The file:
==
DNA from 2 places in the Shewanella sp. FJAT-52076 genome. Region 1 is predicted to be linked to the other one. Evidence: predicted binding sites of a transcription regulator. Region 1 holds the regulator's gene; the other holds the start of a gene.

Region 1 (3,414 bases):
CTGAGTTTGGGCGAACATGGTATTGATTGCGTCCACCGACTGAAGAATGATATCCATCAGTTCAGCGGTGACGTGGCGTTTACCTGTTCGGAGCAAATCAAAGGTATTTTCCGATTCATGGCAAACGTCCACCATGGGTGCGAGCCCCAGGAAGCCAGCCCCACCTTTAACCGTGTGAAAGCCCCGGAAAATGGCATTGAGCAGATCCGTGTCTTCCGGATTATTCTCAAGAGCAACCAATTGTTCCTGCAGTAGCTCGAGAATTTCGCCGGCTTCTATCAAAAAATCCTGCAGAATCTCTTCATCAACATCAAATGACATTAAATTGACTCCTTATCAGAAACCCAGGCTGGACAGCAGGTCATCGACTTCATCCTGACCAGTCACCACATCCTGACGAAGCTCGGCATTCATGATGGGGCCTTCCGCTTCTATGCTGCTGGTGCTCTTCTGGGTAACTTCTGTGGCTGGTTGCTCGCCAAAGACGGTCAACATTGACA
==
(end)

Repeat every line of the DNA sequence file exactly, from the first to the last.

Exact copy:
DNA from 2 places in the Shewanella sp. FJAT-52076 genome. Region 1 is predicted to be linked to the other one. Evidence: predicted binding sites of a transcription regulator. Region 1 holds the regulator's gene; the other holds the start of a gene.

Region 1 (3,414 bases):
CTGAGTTTGGGCGAACATGGTATTGATTGCGTCCACCGACTGAAGAATGATATCCATCAGTTCAGCGGTGACGTGGCGTTTACCTGTTCGGAGCAAATCAAAGGTATTTTCCGATTCATGGCAAACGTCCACCATGGGTGCGAGCCCCAGGAAGCCAGCCCCACCTTTAACCGTGTGAAAGCCCCGGAAAATGGCATTGAGCAGATCCGTGTCTTCCGGATTATTCTCAAGAGCAACCAATTGTTCCTGCAGTAGCTCGAGAATTTCGCCGGCTTCTATCAAAAAATCCTGCAGAATCTCTTCATCAACATCAAATGACATTAAATTGACTCCTTATCAGAAACCCAGGCTGGACAGCAGGTCATCGACTTCATCCTGACCAGTCACCACATCCTGACGAAGCTCGGCATTCATGATGGGGCCTTCCGCTTCTATGCTGCTGGTGCTCTTCTGGGTAACTTCTGTGGCTGGTTGCTCGCCAAAGACGGTCAACATTGACA